United States: If No Generic Claim Is Finally Held Allowable, Election Of A Species Creates A Restriction Under 35 U.S.C. § 121

In St. Jude Medical, Inc. v. Access Closure, Inc., No. 12-1452 (Fed. Cir. Sept. 11, 2013), the Federal Circuit reversed the district court's safe harbor ruling regarding U.S. Patent No. 7,008,439 ("the Janzen patent"), determined that the district court's rulings on claim constructions in the Janzen patent were moot, and affirmed the district court's ruling that U.S. Patent Nos. 5,275,616 and 5,716,375 (collectively "the Fowler patents") are nonobvious and not shown to be invalid.

St. Jude Medical, Inc. and St. Jude Medical Puerto Rico, LLC (collectively "St. Jude") own the Janzen patent and the Fowler patents, which relate to methods and devices for sealing a vascular puncture. During prosecution of the Janzen patent's grandparent application, the examiner required restriction of the application under 35 U.S.C. § 121 to Group I (device) or Group II (method) and an election of Species A, B, or C. The applicant elected Group I, Species B. Subsequently, the applicant filed U.S. Patent Application No. 08/318,380 ("the parent application") as a divisional of the grandparent application. Before the parent application issued, the applicant filed U.S. Patent Application No. 08/399,535 ("the Janzen application") as a continuation of the parent application. The Janzen patent ultimately issued with both device and method claims. The applicant also filed another continuation based on the parent application, which issued as U.S. Patent No. 5,725,498 ("the sibling patent").

St. Jude sued Access Closure, Inc. ("ACI"), alleging that ACI infringed several patents, including the Janzen patent and the Fowler patents. The jury found that ACI had infringed the Janzen patent, but that the Janzen patent was invalid for double patenting in light of the sibling patent. Subsequently, the district court determined that the safe harbor provision of 35 U.S.C. § 121 prevented the claims of the Janzen patent from being invalidated, and overturned the jury's finding of invalidity. The jury also found that ACI infringed the Fowler patents, and that those claims were valid. After the verdict, ACI filed a renewed JMOL motion on various claims in the Fowler patents, but the district court denied the motion. ACI appealed three of the district court's rulings: (1) that the safe harbor provision of § 121 protects the Janzen patent from invalidity for double patenting; (2) the construction of key terms in the Janzen patent; and (3) that ACI was not entitled to JMOL that the Fowler patents are invalid for obviousness.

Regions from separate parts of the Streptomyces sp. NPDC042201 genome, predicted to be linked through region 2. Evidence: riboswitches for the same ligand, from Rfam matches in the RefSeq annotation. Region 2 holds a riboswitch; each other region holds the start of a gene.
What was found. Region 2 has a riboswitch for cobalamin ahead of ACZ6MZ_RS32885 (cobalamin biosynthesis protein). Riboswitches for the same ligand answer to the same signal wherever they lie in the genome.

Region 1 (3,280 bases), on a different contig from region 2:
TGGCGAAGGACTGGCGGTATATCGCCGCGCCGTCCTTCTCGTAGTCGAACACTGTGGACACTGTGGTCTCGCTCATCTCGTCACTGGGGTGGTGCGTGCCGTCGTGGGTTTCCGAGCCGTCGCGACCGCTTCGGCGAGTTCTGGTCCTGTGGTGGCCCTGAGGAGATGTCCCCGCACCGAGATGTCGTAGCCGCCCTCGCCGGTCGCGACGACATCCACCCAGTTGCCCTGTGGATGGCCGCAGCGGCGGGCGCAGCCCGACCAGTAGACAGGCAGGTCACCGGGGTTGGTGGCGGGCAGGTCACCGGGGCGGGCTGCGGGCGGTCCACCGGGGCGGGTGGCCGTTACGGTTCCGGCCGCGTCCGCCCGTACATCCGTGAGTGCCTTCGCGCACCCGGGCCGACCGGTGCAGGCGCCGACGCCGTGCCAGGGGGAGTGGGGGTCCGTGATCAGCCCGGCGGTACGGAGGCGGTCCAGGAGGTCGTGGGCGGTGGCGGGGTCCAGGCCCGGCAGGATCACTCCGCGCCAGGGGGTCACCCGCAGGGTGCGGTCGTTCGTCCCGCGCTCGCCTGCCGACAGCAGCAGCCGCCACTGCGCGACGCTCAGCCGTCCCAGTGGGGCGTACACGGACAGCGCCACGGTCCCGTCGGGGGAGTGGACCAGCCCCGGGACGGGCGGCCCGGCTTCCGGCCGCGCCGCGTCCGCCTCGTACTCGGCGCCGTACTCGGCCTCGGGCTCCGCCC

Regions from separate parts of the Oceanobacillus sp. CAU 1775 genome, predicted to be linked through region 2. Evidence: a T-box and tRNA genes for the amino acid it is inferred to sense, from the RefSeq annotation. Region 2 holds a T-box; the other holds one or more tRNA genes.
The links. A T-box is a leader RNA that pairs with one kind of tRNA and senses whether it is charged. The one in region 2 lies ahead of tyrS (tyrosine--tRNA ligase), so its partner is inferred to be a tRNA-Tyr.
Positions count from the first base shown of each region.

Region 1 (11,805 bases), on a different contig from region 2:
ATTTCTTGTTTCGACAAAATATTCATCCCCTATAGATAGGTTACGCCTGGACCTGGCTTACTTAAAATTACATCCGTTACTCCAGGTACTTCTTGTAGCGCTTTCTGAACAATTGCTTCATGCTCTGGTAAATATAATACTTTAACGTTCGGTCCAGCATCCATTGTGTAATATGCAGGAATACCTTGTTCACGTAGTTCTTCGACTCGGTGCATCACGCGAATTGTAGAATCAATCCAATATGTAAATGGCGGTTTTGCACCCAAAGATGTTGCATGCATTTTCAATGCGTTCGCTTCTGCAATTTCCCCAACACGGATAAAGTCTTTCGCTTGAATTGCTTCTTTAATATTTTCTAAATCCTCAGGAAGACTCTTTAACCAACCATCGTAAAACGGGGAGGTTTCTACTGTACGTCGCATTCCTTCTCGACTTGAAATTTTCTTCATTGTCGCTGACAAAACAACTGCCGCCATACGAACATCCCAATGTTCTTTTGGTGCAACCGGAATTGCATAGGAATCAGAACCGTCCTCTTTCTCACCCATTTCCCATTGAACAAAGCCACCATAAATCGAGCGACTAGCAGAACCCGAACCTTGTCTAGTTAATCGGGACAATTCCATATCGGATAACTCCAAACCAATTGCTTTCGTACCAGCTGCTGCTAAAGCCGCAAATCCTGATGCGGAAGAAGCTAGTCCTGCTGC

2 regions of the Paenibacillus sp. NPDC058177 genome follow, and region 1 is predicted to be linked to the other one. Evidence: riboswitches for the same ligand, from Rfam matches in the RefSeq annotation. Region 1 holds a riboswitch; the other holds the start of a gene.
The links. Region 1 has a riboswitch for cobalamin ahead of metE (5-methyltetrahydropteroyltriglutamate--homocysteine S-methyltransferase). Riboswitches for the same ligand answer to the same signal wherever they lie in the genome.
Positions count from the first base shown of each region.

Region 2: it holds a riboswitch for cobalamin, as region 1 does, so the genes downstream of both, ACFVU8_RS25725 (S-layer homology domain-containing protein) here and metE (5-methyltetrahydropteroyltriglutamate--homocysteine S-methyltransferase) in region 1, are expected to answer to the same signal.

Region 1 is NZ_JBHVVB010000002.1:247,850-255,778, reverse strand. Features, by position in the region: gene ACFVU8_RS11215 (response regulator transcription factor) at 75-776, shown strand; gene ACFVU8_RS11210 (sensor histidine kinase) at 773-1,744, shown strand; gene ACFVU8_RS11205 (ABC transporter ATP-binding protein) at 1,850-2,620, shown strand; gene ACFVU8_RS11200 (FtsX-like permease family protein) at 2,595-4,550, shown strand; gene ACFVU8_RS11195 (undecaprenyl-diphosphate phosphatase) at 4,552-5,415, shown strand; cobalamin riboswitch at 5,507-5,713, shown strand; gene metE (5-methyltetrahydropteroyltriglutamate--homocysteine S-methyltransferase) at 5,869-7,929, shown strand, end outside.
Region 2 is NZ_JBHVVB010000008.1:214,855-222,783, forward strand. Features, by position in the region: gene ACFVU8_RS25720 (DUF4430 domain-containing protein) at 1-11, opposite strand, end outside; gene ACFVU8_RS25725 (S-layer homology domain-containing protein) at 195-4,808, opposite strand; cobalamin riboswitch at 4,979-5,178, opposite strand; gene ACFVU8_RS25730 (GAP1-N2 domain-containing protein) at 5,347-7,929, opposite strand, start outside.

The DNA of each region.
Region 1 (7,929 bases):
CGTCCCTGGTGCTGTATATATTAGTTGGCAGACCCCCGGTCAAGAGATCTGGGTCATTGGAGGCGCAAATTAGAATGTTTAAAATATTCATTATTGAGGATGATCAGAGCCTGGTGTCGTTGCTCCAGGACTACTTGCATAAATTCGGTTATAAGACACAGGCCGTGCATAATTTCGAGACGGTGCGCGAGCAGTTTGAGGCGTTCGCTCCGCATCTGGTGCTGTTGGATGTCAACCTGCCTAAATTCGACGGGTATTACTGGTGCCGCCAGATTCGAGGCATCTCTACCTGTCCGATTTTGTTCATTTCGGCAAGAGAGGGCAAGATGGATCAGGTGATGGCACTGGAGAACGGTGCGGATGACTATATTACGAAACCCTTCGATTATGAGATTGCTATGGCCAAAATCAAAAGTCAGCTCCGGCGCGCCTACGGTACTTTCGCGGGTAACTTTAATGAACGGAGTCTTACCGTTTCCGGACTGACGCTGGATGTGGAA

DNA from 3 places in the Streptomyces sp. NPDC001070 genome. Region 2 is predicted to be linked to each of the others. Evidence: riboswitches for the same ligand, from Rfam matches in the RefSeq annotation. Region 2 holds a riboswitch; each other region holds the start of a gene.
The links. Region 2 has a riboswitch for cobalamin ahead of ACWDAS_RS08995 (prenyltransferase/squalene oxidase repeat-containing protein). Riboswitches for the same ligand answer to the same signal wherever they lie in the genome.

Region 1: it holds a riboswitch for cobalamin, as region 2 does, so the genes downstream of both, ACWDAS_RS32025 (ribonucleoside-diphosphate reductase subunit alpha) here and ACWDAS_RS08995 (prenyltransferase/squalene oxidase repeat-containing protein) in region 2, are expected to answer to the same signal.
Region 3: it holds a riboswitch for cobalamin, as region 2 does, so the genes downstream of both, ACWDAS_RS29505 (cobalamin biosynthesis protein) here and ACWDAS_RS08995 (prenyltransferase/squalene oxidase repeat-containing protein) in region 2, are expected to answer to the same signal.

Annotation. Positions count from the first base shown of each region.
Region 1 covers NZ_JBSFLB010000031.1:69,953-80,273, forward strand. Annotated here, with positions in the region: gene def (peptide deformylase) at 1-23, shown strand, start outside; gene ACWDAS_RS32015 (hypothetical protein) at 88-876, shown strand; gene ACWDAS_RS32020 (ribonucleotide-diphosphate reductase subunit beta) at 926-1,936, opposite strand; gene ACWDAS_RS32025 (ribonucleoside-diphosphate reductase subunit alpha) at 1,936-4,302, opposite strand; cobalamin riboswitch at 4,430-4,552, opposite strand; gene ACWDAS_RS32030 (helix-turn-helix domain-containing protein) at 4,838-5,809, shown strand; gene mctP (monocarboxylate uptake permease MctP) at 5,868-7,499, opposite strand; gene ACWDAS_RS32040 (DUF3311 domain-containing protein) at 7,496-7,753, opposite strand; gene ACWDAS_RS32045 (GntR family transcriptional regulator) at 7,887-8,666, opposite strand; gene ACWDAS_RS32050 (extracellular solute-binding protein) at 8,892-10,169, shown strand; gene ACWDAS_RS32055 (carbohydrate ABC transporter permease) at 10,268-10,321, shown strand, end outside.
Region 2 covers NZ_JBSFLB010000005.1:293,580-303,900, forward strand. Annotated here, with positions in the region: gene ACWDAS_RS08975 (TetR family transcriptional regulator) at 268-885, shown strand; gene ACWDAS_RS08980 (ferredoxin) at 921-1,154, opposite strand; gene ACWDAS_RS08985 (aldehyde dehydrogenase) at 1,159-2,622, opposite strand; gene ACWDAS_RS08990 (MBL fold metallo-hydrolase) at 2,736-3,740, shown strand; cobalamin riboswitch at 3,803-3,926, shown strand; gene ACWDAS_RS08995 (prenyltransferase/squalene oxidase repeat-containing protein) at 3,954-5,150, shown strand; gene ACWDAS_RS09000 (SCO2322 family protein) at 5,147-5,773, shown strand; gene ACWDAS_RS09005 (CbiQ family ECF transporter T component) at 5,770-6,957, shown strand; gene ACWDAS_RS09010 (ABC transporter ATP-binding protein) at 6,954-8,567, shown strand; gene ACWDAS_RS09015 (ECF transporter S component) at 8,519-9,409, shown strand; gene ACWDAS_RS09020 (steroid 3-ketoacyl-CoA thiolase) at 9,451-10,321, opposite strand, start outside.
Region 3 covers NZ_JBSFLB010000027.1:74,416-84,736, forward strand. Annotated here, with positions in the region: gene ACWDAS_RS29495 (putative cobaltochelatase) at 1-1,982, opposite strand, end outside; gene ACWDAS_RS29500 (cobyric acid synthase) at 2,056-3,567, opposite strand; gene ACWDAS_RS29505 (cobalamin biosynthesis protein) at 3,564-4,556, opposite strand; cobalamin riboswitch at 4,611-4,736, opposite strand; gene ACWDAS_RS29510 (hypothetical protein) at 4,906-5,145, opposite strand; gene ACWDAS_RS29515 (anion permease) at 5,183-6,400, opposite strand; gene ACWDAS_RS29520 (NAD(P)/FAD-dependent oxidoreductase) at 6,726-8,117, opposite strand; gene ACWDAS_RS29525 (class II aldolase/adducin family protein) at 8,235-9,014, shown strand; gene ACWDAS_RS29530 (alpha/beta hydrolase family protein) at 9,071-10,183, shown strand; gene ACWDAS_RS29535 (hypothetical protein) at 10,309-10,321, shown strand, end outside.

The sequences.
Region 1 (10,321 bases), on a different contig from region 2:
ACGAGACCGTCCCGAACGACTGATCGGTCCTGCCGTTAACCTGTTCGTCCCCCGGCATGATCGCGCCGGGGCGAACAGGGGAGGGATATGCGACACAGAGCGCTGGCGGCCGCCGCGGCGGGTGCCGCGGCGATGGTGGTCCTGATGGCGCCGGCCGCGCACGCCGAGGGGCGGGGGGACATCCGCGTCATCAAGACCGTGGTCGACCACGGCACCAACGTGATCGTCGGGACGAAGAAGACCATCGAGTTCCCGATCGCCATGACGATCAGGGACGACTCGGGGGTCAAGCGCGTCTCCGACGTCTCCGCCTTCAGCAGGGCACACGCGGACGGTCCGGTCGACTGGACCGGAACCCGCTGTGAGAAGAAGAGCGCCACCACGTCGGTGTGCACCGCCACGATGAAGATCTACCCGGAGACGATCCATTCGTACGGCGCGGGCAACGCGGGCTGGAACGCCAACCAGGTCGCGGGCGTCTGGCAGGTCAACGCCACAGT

"Since no generic claim was applied for, and no such claim was finally held allowable, that is what occurred: the election of species in the grandparent created a restriction." Slip op. at 15.

On appeal, the Federal Circuit first reversed the district court's ruling that the safe harbor provision of § 121 applied to the Janzen patent. The Court explained that the safe harbor provision of 35 U.S.C. § 121 provides that a patent issuing on an application to which a restriction requirement was made, or an application filed as a result of such requirement, shall not be used as a reference in either the PTO or the courts "against a divisional application or against the original application or any patent issued on either of them if the divisional is filed before the issuance of the patent on the other application." Slip op. at 11 (quoting 35 U.S.C. § 121). The Court noted that the safe harbor provision arose from difficulties created by restriction requirements imposed by the PTO during examination, followed by double patenting challenges in the courts. The Court explained the "judicially-created consonance concept," which derives from the safe harbor's "as a result of" requirement and specifies that the "line of demarcation between the 'independent and distinct inventions' that prompted the restriction requirement be maintained." Id. at 11-12 (quoting Gerber Garment Tech., Inc. v. Lectra Sys., Inc., 916 F.2d 683, 688 (Fed. Cir. 1990)). The Court explained that "[c]onsonance in a case like this requires that the challenged patent, the reference patent, and the patent in which the restriction requirement was imposed (the restricted patent) do no claim any of the same inventions identified by the examiner." Id. at 12.